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I am afraid that the Buyers Solicitors and the Land Registry will require to see evidence as to the Personal Representative of both the deceased parties, before any Transfer can be registered at the Land Registry. This entails the Executor named in the Will of the spouse who made a Will obtaining Probate, and the other spouses's surviving spouse obtaining Letters of Administration. This is a relatively straight forward process, and can be done either by instructing a Wills/Probate Solicitor, or by the surviving spouses attending an interview at a local Probate Registry. This will of course cause somewhat of a headache for the party who resides in Australia, who would need to find an English Solicitor to do the necessary paperwork.
Once the above hurdles have been overcome, it would be normal for the Sellers Solicitor to prepare the necessary transfer document, but this can be done by the Buyers Solicitors. If the Sellers do not take independent legal advice, the Transfer can be registered at the Land Registry, once all parties have signed,, PROVIDED the Sellers complete the Land Registry Form ID1, which is a form completed by a UK Solicitor to confirm they have verified the parties identity. (This requirement has been brought in by the Land Registry to guard against fraudulent transactions).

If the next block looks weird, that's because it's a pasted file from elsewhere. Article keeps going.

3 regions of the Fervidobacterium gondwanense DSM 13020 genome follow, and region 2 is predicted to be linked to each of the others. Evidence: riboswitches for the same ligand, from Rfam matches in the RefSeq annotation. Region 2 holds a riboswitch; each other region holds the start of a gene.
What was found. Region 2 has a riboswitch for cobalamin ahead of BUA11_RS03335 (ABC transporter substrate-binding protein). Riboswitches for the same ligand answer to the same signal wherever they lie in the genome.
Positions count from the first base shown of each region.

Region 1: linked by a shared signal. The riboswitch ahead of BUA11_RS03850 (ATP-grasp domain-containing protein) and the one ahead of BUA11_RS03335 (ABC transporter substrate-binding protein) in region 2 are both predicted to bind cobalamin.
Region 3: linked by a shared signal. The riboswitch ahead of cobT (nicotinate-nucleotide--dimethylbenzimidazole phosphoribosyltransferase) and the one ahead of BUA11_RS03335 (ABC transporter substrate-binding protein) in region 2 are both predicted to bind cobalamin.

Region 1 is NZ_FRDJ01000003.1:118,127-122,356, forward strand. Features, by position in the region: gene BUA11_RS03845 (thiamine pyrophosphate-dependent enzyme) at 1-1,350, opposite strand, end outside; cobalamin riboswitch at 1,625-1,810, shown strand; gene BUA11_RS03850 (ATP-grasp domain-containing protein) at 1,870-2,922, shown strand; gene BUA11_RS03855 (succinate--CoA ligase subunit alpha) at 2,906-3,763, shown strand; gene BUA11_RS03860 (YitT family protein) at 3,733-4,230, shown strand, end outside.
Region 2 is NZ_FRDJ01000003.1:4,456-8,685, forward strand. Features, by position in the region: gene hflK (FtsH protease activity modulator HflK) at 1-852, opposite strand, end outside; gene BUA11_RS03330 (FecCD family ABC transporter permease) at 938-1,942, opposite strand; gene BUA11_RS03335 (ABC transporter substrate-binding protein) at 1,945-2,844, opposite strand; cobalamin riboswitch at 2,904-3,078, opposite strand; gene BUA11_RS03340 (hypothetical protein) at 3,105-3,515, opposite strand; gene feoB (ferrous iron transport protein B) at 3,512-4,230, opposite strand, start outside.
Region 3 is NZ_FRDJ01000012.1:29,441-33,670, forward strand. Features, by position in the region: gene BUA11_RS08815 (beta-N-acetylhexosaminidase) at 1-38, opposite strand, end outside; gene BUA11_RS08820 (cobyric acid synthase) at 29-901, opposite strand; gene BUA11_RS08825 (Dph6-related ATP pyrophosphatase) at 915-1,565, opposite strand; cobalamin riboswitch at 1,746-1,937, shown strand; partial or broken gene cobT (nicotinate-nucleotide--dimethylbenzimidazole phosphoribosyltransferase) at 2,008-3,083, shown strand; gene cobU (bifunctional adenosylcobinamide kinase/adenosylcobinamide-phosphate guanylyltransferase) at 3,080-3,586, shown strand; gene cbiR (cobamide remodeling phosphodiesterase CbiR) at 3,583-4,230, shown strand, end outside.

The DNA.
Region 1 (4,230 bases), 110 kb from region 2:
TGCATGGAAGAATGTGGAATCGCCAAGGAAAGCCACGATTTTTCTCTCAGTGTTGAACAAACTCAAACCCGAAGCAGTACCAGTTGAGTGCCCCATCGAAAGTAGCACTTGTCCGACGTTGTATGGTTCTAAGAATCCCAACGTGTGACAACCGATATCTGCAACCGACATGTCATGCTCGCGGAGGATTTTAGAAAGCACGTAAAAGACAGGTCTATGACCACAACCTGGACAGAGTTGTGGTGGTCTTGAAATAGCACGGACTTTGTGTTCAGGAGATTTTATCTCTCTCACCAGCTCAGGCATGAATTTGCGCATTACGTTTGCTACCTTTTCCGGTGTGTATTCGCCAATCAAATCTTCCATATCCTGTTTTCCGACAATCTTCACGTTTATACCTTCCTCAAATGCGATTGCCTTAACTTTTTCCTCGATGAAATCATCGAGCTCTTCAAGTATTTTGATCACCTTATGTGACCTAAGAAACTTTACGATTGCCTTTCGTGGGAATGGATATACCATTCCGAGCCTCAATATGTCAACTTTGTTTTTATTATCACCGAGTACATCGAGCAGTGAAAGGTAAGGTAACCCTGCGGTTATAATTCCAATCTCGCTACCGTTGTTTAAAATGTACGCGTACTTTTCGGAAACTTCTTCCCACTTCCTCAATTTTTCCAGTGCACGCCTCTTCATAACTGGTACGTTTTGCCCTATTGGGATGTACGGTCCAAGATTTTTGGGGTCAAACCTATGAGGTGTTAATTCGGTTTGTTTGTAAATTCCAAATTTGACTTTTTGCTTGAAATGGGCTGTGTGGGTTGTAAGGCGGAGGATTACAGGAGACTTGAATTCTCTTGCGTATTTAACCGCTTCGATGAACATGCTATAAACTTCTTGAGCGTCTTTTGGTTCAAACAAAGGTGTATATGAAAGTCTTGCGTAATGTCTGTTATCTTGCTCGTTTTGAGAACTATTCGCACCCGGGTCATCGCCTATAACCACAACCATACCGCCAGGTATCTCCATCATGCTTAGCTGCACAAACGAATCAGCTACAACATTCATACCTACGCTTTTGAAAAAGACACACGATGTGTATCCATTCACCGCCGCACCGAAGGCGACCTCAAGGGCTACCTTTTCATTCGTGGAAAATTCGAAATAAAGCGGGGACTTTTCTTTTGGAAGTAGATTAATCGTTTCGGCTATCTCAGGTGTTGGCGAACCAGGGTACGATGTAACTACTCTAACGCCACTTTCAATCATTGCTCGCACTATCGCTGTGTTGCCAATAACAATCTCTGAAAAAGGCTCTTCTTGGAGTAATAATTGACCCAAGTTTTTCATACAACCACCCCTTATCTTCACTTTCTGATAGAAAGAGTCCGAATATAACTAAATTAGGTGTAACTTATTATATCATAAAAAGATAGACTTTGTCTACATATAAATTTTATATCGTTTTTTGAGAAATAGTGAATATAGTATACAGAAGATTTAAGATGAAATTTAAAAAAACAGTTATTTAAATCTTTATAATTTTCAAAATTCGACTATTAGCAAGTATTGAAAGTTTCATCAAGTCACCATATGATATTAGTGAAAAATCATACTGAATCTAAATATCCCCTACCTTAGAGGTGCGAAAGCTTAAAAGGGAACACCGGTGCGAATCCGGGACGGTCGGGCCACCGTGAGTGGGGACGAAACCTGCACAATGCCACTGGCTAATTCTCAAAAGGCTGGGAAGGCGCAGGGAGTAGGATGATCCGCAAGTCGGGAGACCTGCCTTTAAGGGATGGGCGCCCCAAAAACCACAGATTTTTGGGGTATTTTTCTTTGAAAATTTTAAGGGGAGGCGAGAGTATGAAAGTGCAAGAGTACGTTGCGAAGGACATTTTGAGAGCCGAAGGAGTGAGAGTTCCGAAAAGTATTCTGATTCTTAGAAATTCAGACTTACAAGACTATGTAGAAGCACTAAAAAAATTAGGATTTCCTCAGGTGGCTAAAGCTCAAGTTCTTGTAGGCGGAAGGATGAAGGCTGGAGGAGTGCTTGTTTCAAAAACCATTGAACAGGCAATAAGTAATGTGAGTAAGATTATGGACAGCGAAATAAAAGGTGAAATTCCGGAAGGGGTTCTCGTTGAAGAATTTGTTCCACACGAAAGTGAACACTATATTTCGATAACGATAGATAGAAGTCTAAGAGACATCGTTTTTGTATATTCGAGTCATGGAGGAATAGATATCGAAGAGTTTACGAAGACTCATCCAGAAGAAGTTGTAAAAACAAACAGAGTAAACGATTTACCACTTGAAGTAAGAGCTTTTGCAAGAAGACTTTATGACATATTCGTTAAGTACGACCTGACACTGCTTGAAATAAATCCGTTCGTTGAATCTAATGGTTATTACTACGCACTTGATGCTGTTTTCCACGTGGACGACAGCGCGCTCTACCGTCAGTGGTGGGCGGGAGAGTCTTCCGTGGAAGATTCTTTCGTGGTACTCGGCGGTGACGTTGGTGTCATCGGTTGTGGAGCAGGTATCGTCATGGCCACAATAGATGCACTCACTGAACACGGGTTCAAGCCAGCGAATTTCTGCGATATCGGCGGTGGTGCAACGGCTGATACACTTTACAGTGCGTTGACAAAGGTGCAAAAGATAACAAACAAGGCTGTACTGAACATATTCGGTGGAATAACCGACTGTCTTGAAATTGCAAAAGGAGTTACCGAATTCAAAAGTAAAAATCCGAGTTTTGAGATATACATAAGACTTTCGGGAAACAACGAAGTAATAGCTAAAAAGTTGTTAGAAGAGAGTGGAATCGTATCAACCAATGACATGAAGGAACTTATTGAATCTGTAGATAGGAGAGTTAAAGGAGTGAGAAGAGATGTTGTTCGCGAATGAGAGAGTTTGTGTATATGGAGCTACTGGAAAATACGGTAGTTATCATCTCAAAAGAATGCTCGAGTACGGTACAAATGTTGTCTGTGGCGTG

I appreciate the land in question has a nominal value, but the above procedure applies whether you are talking about a small piece of land or a £5 million mansion.
I hope this assists you and sets out the legal position.